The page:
FAHRENHEIT 9/11(director/writer/producer: Michael Moore; cinematographer: Michael Desjarlais; editors: Kurt Engfehr/Christopher Seward/T. Woody Richman; music: Jeff Gibbs; Runtime: 116; MPAA Rating: R; producers: Jim Czarnecki/Kathleen Glynn; Lions Gate Films; 2004)
“My only hope is that Moore’s stated aim for the film to help defeat Bush in November is fulfilled.”
Reviewed by Dennis Schwartz
Michael Moore’s (“Bowling for Columbine”) documentary is the Palme D’Or winner at the 2004 Cannes Film Festival. It is a hard-hitting and uncompromising attack on the George W. Bush administration’s international and domestic policies that have been implemented since the terrorist attacks of 9-11. Besides being informative and surprisingly accurate, the documentary is highly entertaining and passionately covers the provocateur director’s partisan beliefs. I might add the director’s huge ego is also largely kept in check, as he limits his onscreen time more than he has in his other films–thereby the film remains more focused on the subject matter. The brilliant result is muckraking as scathing social satire, exposing Bush as not only an incompetent but someone willing to use his power to give the “haves” even more. If that weren’t bad enough, it shows Bush quite willing to fight the wrong war and have the war fought by the underprivileged class while the “have-more” class aims to get even richer from the war without their children enlisting.
Moore exposes a litany of Bush administration lies, as he points out how the administration representatives — Cheney, Rumsfeld, Wolfowitz, Powell, Ashcroft and Rice — manipulated America’s post-9-11 distress and made the public so fearful that Bush was easily able to incorporate his own agenda so that his oil industry bedfellows greatly profited from his “war on terrorism.” Moore offers a more earthy and humanistic way of looking at the Iraqi War than the media, as he takes full aim at Bush and his advisers as liars and treacherous characters not to be trusted. Moore also chides the Democrats for not speaking up to stop this war for oil. This is something even the liberal media didn’t do that good of a job in their coverage, allowing Bush to get away with taking this country into an unnecessary war without challenging his rationale.
Moore opens the film by pointing out how Bush stole the 2000 election, he then exposes the Bush family’s business links to the enormously wealthy and powerful House of Saud – including the bin Ladens. The heart of the film cuts holes in the administration’s reasons for invading Iraq and for fighting an ineffective war in Afghanistan, and mocks Bush’s “war on terrorism” as a sham. Moore’s undercover camera team then follows a US military unit on a Christmas Eve house raid in Iraq, and further shows the horrors of war in the form of civilian causalities and how everyone involved becomes dehumanized. The camera then shows in a war zone hospital that there are many American military amputees, pointing out how their plight goes mostly unreported. Meanwhile Moore in the States explores the overwhelming grief of a Flint mother who lost a son in the conflict–the most emotionally moving scenes in the film, as this conservative patriotic working-class white woman married to a black man speaks as the voice of the people against the war after initially supporting the war. Lastly, not able to resist some grandstanding, Moore in an amusing skit on the streets near Capitol Hill, corners various Congressmen hoping to get them to enlist their children to fight in Iraq for a war they overwhelmingly voted for but where only one of them has a son in the war.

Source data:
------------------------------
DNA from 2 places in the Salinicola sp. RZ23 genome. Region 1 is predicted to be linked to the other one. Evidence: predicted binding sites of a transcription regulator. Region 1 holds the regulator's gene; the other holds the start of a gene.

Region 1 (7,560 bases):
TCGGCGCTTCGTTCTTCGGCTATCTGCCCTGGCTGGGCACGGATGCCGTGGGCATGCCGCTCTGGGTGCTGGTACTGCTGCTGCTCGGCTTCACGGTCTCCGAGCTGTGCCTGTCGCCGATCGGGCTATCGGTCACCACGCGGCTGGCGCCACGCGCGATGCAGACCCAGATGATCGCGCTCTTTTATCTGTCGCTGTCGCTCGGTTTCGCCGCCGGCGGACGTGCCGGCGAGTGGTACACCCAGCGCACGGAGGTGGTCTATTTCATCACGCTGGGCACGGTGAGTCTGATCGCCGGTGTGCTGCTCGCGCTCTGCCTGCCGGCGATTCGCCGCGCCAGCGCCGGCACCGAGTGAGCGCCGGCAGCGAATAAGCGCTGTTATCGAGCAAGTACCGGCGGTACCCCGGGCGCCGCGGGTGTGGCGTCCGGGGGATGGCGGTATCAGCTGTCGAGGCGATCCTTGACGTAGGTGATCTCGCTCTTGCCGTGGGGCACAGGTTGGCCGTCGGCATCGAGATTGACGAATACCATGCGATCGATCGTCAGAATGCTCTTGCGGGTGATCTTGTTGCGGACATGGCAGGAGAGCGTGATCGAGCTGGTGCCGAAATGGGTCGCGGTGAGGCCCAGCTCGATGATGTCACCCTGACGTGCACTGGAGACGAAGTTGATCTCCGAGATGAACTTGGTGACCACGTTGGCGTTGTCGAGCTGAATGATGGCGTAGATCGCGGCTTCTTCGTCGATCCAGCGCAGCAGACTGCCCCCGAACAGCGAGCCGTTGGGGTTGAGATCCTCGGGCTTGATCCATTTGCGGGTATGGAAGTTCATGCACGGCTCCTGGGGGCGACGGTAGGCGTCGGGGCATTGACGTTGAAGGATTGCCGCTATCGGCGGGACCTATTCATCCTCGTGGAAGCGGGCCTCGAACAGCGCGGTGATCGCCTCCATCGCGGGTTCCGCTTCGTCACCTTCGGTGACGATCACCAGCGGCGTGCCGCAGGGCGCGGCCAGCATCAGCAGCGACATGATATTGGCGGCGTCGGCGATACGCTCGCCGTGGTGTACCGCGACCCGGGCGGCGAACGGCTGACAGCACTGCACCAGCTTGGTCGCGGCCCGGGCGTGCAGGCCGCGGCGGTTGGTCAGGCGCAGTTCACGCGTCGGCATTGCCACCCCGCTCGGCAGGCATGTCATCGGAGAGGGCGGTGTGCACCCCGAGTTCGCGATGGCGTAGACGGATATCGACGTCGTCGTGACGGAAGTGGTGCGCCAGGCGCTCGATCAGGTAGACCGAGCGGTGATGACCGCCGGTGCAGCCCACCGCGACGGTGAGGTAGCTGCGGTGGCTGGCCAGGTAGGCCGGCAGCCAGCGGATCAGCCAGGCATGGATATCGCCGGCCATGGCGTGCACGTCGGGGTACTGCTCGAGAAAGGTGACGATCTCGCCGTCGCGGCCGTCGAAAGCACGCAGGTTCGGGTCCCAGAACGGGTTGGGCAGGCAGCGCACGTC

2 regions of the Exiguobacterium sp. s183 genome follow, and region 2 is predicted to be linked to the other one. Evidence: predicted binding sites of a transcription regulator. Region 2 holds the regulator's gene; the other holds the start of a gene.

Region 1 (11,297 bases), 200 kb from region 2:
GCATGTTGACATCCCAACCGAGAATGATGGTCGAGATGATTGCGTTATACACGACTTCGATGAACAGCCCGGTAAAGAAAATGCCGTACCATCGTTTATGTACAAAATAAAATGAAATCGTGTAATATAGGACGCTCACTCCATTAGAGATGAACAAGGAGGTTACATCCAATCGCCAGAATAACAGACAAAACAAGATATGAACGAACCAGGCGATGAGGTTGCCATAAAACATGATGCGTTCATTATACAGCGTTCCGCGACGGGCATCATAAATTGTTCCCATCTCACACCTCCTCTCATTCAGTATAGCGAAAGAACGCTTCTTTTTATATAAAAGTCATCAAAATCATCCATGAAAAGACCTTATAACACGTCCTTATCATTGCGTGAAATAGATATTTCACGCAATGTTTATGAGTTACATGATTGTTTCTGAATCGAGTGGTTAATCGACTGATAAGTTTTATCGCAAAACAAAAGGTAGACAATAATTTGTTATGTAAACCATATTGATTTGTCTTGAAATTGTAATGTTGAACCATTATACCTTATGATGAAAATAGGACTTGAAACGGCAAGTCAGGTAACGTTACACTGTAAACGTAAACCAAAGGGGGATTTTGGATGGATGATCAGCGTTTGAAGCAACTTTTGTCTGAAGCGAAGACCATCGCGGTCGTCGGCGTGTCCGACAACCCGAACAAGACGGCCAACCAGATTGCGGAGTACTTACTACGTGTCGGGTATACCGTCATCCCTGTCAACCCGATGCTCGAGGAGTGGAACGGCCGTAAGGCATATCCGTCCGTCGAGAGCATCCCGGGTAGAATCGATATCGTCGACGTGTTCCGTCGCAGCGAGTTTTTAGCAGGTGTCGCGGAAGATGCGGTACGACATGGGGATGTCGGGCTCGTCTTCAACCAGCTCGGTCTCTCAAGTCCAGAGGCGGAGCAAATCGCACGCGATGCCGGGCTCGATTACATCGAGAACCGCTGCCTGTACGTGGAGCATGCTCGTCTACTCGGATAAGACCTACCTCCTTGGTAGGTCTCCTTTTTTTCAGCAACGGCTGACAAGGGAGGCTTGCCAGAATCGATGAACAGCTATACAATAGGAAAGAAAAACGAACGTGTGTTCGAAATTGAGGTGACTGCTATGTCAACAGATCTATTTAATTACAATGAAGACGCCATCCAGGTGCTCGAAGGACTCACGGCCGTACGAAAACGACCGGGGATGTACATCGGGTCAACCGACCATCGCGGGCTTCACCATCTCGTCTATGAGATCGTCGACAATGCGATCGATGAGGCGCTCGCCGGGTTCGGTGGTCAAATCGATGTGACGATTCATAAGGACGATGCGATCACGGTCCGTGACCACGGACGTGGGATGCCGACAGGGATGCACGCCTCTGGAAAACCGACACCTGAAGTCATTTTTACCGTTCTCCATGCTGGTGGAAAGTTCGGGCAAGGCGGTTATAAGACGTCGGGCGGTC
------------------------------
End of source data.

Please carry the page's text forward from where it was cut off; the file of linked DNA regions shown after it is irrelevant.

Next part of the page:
The documentary lives up to its hype as a visceral and emotional film meant to please those who are against Bush and upset those right-wingers who support the President. My only hope is that Moore’s stated aim for the film to help defeat Bush in November is fulfilled. I find this President so arrogant and repulsive, probably the most unfit one we ever had, that it was refreshing to see Moore take him apart in such a sarcastic and lowbrow funny way (the kind of cheap humor that seems the best way to goof on this cowboy President). I’m sure the film could be faulted for some of its filmmaking techniques, but that would only be nitpicking. The film might not be a masterpiece, but it is one that should be seen by a wide audience in this election year as it becomes more than a film experience because it could play a part in changing history. “Fahrenheit 9/11” builds up such a solid case against Bush that I believe one could only vote for him by turning a blind eye to his reckless policies and his blemished deeds.
REVIEWED ON 6/28/2004 GRADE: A
Dennis Schwartz: “Ozus’ World Movie Reviews”
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